1. The idea behind our design

The idea behind our approach comes largely from our belief that we've been doing capital formation all wrong, or at least that the way we have been raising capital for venture building in the past is no longer relevant to crypto and blockchain projects.

In the blockchain space, community interest precedes product. Ideas and roadmaps rather than products get staked, and founders want a quick way to translate this interest into funding that helps them get their project off the ground.

The idea here is that once you’ve received some initial funding, you can then figure out, together with the community, what's best for your project.

So we started tinkering with a “new new” capital formation tool that would help projects, including OtoCo itself, raise flash funds onchain, ICO-style, without the fear of regulatory reprisals. At the same time, we wanted our design to be simple, fair and transparent.

No fear

First, we looked at ways to raise initial funds without the fear for regulatory reprisals.

The challenge was to find a way to raise capital from the widest possible group of investors without offending securities regulators.

We looked at a number of models from outside the blockchain space. i.e. pre-orders of still-to-be-launched products, pre-paid phone cards, voucher schemes etc.

We then stumbled on a key insight: you can ask people for money as long as you hold it in escrow and you give them their money back if they want out.

In the simplest terms: as long as you can’t get your hands on other people’s money, they haven’t invested in you.

This got us started on a rudimentary escrow smart contract.

Blockchain does escrow really well, compared to the paper mill and costs of an offchain, lawyer-mediated escrow arrangement.

DeFi provides a self-custodied variant of escrow, by letting you stake and unstake using your own wallet: you lock some crypto assets e.g. when you stake a liquidity pool on a decentralized exchange, and simply unstake when you do no longer want to provide liquidity.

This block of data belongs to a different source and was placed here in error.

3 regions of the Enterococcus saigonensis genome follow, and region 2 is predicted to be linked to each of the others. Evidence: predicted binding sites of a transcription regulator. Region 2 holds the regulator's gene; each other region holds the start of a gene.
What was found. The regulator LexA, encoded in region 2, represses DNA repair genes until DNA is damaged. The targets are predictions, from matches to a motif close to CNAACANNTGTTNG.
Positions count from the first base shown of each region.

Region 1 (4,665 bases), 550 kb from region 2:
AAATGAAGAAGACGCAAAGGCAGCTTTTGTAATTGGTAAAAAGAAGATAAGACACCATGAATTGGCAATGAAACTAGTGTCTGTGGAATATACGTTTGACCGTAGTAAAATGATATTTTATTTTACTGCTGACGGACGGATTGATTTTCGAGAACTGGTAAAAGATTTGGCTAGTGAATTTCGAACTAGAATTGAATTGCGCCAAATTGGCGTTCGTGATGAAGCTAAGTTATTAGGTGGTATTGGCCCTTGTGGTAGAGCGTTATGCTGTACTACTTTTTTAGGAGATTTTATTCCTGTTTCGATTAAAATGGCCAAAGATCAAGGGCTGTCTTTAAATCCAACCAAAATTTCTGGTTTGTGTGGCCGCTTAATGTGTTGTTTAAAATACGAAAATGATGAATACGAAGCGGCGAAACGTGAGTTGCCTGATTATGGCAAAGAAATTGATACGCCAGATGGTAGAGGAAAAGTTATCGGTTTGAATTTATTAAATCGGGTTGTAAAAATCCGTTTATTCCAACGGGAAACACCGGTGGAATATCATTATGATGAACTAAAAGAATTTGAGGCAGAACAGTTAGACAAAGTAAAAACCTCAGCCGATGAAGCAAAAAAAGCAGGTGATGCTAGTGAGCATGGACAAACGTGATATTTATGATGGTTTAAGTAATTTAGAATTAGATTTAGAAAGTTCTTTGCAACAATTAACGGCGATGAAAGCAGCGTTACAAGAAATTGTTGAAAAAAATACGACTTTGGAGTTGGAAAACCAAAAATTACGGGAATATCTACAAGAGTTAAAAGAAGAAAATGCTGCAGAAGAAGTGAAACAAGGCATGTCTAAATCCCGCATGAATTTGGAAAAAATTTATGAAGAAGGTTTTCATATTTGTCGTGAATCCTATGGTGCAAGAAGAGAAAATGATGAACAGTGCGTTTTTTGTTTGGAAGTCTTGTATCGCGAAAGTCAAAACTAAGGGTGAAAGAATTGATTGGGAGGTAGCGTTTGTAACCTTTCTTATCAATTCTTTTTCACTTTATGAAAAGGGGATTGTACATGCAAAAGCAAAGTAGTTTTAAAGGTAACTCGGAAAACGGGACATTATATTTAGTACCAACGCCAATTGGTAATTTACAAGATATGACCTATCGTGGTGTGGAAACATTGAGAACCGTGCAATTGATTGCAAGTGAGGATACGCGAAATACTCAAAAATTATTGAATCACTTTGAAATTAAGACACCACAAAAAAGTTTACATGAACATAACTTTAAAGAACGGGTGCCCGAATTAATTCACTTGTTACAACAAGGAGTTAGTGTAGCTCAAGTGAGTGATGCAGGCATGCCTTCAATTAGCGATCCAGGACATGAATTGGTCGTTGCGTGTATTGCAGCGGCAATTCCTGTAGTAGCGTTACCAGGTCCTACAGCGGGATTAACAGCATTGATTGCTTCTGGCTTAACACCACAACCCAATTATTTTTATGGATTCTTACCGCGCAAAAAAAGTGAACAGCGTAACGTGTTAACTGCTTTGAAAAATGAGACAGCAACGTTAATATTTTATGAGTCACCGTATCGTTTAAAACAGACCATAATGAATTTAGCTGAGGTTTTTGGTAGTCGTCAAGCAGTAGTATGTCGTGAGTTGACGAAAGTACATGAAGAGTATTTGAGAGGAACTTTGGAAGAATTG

Applying this principle, we became comfortable that if we would ask people to stake us over an initial period during which they could also unstake, such staking in itself would not be considered a securities offering.

As a result, the risk for regulatory reprisals during this initial phase, which we refer to as the “token pre-order window”, could be significantly reduced.


The above approach has the added benefit that it is simple: anybody can open a token-pre-order window and invite their followers to stake.

In its simplest implementation, all stakers do is secure a place in the queue. By unstaking, they leave the queue. All along, the smart contract keeps track of who is in what place in the queue.


The use of blockchain also guarantees the transparency of the process.

This becomes especially relevant when rewards are linked to people’s place in the queue.

In the context of a capital raise, such rewards are typically bigger discounts to those who commit early as a premium for their higher risk.

The still widely used Simple Agreement for Future Tokens (or “SAFT”, which is in itself an investment instrument even if the underlying token may not be a security) does precisely that: the earlier you contribute, the higher your discount on the future token price.

However, the discount applied in a SAFT is a matter of bilateral negotiation between the issuer of the SAFT and each contributor. From what we have seen, this process is often open to favoritism or quickly deteriorates into horse trading.

To take our the human factor, in our proposed smart contract we inserted a simple bonding curve function, essentially an algorithm that sets the price for each token pre-purchase slot along an upward sloping curve, rewarding stakers with a lower price the earlier they join the queue.

In addition, when we’re ready to open our OtoCo token pre-order window to stakers, we’ll publish the slope of this curve to ensure full transparency on pricing and discounting.


Our last design imperative was to make our token issuance fair.

The transparency on price described above goes a long way in creating fairness.

In addition, using smart contracts guarantees better enforcement of whichever fairness parameters are embedded in its code.

For instance, we consider capping the maximum amount any single staker can stake, though we realize this is easily circumvented when the same staker uses several wallets.

We’re still iterating on this and our smart contract design more broadly and if you want to help please join our OtoCo’s official Telegram channel.

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